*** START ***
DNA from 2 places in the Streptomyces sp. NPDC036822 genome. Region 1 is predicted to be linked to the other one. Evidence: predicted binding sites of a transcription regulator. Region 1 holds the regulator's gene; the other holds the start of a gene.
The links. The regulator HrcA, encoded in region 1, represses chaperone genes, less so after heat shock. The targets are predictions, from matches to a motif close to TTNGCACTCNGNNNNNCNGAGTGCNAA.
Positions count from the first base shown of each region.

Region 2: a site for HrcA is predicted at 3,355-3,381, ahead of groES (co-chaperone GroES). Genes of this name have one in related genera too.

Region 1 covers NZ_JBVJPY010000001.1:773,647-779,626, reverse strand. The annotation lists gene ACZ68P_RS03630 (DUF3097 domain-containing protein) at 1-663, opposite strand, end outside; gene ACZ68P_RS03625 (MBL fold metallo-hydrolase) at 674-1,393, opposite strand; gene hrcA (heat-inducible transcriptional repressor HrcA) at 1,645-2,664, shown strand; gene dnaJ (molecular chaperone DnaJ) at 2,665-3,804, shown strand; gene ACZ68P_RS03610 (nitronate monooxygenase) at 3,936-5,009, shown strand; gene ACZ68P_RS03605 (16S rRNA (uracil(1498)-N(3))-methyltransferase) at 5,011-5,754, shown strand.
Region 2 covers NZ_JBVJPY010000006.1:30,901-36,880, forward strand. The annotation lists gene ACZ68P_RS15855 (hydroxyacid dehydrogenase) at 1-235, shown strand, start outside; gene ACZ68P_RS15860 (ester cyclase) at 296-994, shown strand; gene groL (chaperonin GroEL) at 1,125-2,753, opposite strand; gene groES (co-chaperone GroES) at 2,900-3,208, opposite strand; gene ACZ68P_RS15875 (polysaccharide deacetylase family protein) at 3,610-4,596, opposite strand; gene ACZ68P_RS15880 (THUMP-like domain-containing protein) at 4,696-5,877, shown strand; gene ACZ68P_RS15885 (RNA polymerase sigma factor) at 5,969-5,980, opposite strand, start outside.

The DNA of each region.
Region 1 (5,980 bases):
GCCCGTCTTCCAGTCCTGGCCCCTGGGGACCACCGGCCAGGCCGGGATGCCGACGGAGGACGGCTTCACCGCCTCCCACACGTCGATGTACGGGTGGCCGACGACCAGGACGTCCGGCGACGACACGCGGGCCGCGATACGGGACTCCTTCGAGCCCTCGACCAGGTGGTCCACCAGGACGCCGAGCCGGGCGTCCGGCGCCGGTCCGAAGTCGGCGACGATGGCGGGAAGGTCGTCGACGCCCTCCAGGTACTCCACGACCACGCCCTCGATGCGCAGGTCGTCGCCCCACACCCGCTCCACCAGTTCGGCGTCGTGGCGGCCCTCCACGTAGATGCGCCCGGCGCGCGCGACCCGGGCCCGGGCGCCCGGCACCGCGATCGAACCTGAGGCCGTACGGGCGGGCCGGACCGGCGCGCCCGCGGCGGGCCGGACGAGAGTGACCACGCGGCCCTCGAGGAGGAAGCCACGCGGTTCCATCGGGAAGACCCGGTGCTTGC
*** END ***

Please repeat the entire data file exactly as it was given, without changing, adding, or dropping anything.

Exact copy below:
DNA from 2 places in the Streptomyces sp. NPDC036822 genome. Region 1 is predicted to be linked to the other one. Evidence: predicted binding sites of a transcription regulator. Region 1 holds the regulator's gene; the other holds the start of a gene.
The links. The regulator HrcA, encoded in region 1, represses chaperone genes, less so after heat shock. The targets are predictions, from matches to a motif close to TTNGCACTCNGNNNNNCNGAGTGCNAA.
Positions count from the first base shown of each region.

Region 2: a site for HrcA is predicted at 3,355-3,381, ahead of groES (co-chaperone GroES). Genes of this name have one in related genera too.

Region 1 covers NZ_JBVJPY010000001.1:773,647-779,626, reverse strand. The annotation lists gene ACZ68P_RS03630 (DUF3097 domain-containing protein) at 1-663, opposite strand, end outside; gene ACZ68P_RS03625 (MBL fold metallo-hydrolase) at 674-1,393, opposite strand; gene hrcA (heat-inducible transcriptional repressor HrcA) at 1,645-2,664, shown strand; gene dnaJ (molecular chaperone DnaJ) at 2,665-3,804, shown strand; gene ACZ68P_RS03610 (nitronate monooxygenase) at 3,936-5,009, shown strand; gene ACZ68P_RS03605 (16S rRNA (uracil(1498)-N(3))-methyltransferase) at 5,011-5,754, shown strand.
Region 2 covers NZ_JBVJPY010000006.1:30,901-36,880, forward strand. The annotation lists gene ACZ68P_RS15855 (hydroxyacid dehydrogenase) at 1-235, shown strand, start outside; gene ACZ68P_RS15860 (ester cyclase) at 296-994, shown strand; gene groL (chaperonin GroEL) at 1,125-2,753, opposite strand; gene groES (co-chaperone GroES) at 2,900-3,208, opposite strand; gene ACZ68P_RS15875 (polysaccharide deacetylase family protein) at 3,610-4,596, opposite strand; gene ACZ68P_RS15880 (THUMP-like domain-containing protein) at 4,696-5,877, shown strand; gene ACZ68P_RS15885 (RNA polymerase sigma factor) at 5,969-5,980, opposite strand, start outside.

The DNA of each region.
Region 1 (5,980 bases):
GCCCGTCTTCCAGTCCTGGCCCCTGGGGACCACCGGCCAGGCCGGGATGCCGACGGAGGACGGCTTCACCGCCTCCCACACGTCGATGTACGGGTGGCCGACGACCAGGACGTCCGGCGACGACACGCGGGCCGCGATACGGGACTCCTTCGAGCCCTCGACCAGGTGGTCCACCAGGACGCCGAGCCGGGCGTCCGGCGCCGGTCCGAAGTCGGCGACGATGGCGGGAAGGTCGTCGACGCCCTCCAGGTACTCCACGACCACGCCCTCGATGCGCAGGTCGTCGCCCCACACCCGCTCCACCAGTTCGGCGTCGTGGCGGCCCTCCACGTAGATGCGCCCGGCGCGCGCGACCCGGGCCCGGGCGCCCGGCACCGCGATCGAACCTGAGGCCGTACGGGCGGGCCGGACCGGCGCGCCCGCGGCGGGCCGGACGAGAGTGACCACGCGGCCCTCGAGGAGGAAGCCACGCGGTTCCATCGGGAAGACCCGGTGCTTGC